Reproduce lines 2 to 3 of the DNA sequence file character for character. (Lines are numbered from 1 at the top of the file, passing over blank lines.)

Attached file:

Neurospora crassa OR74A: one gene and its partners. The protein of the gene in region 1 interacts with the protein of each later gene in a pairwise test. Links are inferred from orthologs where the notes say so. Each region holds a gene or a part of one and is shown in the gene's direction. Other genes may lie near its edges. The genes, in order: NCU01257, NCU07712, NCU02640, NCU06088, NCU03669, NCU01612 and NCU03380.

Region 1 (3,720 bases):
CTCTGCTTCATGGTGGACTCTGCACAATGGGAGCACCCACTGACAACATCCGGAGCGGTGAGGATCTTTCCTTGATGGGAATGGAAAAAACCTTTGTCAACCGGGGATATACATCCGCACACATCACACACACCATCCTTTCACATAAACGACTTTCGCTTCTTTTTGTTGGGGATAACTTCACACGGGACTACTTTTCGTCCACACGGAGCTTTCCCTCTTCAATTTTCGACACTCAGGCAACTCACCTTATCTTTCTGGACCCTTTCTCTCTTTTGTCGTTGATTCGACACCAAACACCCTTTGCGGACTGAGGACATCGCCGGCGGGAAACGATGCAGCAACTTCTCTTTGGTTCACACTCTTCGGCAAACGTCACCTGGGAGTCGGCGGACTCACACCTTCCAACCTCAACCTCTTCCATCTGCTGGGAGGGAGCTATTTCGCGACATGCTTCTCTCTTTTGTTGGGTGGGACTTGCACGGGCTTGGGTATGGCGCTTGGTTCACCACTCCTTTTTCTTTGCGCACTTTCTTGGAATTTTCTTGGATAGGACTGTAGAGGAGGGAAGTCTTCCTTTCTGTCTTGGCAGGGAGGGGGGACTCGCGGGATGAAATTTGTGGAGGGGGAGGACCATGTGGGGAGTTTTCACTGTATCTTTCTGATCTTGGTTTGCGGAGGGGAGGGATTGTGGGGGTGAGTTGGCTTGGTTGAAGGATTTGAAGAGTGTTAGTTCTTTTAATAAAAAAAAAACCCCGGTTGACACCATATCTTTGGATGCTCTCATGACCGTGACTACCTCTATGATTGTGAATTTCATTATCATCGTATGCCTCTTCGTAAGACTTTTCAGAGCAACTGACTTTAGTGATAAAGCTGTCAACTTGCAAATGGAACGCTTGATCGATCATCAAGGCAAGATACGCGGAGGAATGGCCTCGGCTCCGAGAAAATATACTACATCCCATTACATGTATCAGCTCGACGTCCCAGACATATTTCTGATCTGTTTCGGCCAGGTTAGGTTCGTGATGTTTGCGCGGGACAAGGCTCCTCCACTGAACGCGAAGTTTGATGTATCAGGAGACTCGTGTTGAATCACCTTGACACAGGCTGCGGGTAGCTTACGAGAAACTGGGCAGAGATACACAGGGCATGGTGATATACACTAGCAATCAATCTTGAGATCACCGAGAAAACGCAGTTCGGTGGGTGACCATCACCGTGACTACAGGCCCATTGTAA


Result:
Region 1 (3,720 bases):
CTCTGCTTCATGGTGGACTCTGCACAATGGGAGCACCCACTGACAACATCCGGAGCGGTGAGGATCTTTCCTTGATGGGAATGGAAAAAACCTTTGTCAACCGGGGATATACATCCGCACACATCACACACACCATCCTTTCACATAAACGACTTTCGCTTCTTTTTGTTGGGGATAACTTCACACGGGACTACTTTTCGTCCACACGGAGCTTTCCCTCTTCAATTTTCGACACTCAGGCAACTCACCTTATCTTTCTGGACCCTTTCTCTCTTTTGTCGTTGATTCGACACCAAACACCCTTTGCGGACTGAGGACATCGCCGGCGGGAAACGATGCAGCAACTTCTCTTTGGTTCACACTCTTCGGCAAACGTCACCTGGGAGTCGGCGGACTCACACCTTCCAACCTCAACCTCTTCCATCTGCTGGGAGGGAGCTATTTCGCGACATGCTTCTCTCTTTTGTTGGGTGGGACTTGCACGGGCTTGGGTATGGCGCTTGGTTCACCACTCCTTTTTCTTTGCGCACTTTCTTGGAATTTTCTTGGATAGGACTGTAGAGGAGGGAAGTCTTCCTTTCTGTCTTGGCAGGGAGGGGGGACTCGCGGGATGAAATTTGTGGAGGGGGAGGACCATGTGGGGAGTTTTCACTGTATCTTTCTGATCTTGGTTTGCGGAGGGGAGGGATTGTGGGGGTGAGTTGGCTTGGTTGAAGGATTTGAAGAGTGTTAGTTCTTTTAATAAAAAAAAAACCCCGGTTGACACCATATCTTTGGATGCTCTCATGACCGTGACTACCTCTATGATTGTGAATTTCATTATCATCGTATGCCTCTTCGTAAGACTTTTCAGAGCAACTGACTTTAGTGATAAAGCTGTCAACTTGCAAATGGAACGCTTGATCGATCATCAAGGCAAGATACGCGGAGGAATGGCCTCGGCTCCGAGAAAATATACTACATCCCATTACATGTATCAGCTCGACGTCCCAGACATATTTCTGATCTGTTTCGGCCAGGTTAGGTTCGTGATGTTTGCGCGGGACAAGGCTCCTCCACTGAACGCGAAGTTTGATGTATCAGGAGACTCGTGTTGAATCACCTTGACACAGGCTGCGGGTAGCTTACGAGAAACTGGGCAGAGATACACAGGGCATGGTGATATACACTAGCAATCAATCTTGAGATCACCGAGAAAACGCAGTTCGGTGGGTGACCATCACCGTGACTACAGGCCCATTGTAA